Hedge funds extend longest soy bear run since 2006
NEW YORK — Hedge funds extended the longest bearish streak for soybeans in eight years as improving crop conditions bolster prospects for a record harvest in the U.S., the world’s largest grower.
Money managers have been betting on declines for five straight weeks, the most since October 2006. The U.S. on Aug. 12 raised its outlook for domestic production that was already forecast at an all-time high. The bumper harvest will swell global inventories to the biggest ever.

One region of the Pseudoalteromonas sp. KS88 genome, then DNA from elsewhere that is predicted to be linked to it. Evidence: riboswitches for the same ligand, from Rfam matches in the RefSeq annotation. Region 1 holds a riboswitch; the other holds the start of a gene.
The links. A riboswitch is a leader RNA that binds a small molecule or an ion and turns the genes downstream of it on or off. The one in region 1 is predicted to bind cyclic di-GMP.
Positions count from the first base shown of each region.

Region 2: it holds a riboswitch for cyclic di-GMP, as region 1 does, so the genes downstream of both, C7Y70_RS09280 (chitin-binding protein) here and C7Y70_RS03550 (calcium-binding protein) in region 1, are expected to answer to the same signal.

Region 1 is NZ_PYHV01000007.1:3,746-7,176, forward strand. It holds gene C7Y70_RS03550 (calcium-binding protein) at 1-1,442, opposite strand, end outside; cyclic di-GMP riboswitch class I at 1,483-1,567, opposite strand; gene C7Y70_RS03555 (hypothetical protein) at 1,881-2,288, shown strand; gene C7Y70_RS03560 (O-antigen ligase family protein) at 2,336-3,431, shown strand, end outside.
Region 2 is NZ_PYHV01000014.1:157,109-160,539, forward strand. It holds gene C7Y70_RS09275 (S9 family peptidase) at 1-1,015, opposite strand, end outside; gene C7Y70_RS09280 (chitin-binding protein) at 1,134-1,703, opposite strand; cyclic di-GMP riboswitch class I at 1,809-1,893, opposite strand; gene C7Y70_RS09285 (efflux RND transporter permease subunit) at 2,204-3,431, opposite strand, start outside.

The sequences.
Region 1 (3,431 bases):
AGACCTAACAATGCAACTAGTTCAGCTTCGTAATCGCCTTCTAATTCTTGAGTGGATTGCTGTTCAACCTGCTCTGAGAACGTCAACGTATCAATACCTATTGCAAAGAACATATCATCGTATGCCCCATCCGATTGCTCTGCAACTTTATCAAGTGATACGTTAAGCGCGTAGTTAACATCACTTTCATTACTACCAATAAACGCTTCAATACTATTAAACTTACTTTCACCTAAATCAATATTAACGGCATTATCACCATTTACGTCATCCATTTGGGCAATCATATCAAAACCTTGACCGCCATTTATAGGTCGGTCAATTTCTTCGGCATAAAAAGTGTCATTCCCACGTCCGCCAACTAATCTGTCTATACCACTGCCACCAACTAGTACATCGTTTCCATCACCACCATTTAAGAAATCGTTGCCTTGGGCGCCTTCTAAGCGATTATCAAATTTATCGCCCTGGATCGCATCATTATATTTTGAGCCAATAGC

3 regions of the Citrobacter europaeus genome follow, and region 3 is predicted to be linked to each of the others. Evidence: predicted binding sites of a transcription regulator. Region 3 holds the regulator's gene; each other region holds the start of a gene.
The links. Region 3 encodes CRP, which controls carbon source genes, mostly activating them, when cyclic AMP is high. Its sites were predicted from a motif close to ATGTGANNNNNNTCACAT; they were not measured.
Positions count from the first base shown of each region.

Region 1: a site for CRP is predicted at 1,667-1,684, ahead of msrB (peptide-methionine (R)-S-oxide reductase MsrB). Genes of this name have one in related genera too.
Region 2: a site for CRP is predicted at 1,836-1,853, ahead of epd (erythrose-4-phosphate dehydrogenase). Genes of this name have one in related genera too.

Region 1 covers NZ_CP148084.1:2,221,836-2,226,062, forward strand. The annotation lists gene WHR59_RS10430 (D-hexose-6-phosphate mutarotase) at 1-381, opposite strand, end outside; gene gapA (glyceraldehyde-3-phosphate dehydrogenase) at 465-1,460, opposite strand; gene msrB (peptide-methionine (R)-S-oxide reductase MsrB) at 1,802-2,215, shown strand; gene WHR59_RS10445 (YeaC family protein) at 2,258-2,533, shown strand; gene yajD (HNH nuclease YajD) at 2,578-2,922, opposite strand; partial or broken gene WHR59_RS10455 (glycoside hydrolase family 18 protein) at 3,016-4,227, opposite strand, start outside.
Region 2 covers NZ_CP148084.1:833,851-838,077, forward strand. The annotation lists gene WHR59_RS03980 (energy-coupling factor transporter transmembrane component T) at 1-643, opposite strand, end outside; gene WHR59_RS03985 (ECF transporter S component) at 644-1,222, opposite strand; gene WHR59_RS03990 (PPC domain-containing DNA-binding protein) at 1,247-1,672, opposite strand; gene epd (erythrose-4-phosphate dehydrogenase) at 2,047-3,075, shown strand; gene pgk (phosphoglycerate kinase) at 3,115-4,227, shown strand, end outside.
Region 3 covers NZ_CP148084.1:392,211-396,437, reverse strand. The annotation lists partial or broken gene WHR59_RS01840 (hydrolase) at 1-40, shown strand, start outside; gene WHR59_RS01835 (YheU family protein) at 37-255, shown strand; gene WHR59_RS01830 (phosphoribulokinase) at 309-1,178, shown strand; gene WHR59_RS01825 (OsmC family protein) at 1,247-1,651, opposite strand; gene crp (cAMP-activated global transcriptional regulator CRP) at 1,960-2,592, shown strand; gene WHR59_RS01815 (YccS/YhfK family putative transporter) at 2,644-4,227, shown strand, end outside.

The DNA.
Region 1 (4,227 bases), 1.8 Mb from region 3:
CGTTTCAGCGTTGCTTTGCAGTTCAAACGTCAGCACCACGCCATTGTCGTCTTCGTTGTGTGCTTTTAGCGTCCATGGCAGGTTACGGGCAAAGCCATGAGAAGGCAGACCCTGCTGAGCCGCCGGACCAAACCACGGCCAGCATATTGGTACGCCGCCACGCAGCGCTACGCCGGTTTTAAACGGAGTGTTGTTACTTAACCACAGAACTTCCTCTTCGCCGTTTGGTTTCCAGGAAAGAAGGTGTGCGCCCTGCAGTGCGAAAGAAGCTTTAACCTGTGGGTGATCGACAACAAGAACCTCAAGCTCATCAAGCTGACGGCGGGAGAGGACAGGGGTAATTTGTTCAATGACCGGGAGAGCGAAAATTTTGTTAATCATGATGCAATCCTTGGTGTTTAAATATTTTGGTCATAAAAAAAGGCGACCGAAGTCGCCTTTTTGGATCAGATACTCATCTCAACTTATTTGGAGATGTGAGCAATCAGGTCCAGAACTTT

Prices tumbled 19 percent this year, the second-largest decline among the 22 raw materials tracked by the Bloomberg Commodity Index. The gauge last week erased its 2014 gains, led by a 24 percent plunge for cotton. U.S. stockpiles of the fiber are set to expand at the fastest pace in almost three decades, while American corn farmers will increase production to a record.
Global food costs tracked by the United Nations have fallen for four straight months.
“It’s going to be tough for the news to get any better because you’re talking about record crops and generally really nice yields and we’ve had great weather,” Rob Haworth, a senior investment strategist at U.S. Bank Wealth Management, which oversees $124 billion, said Aug. 14.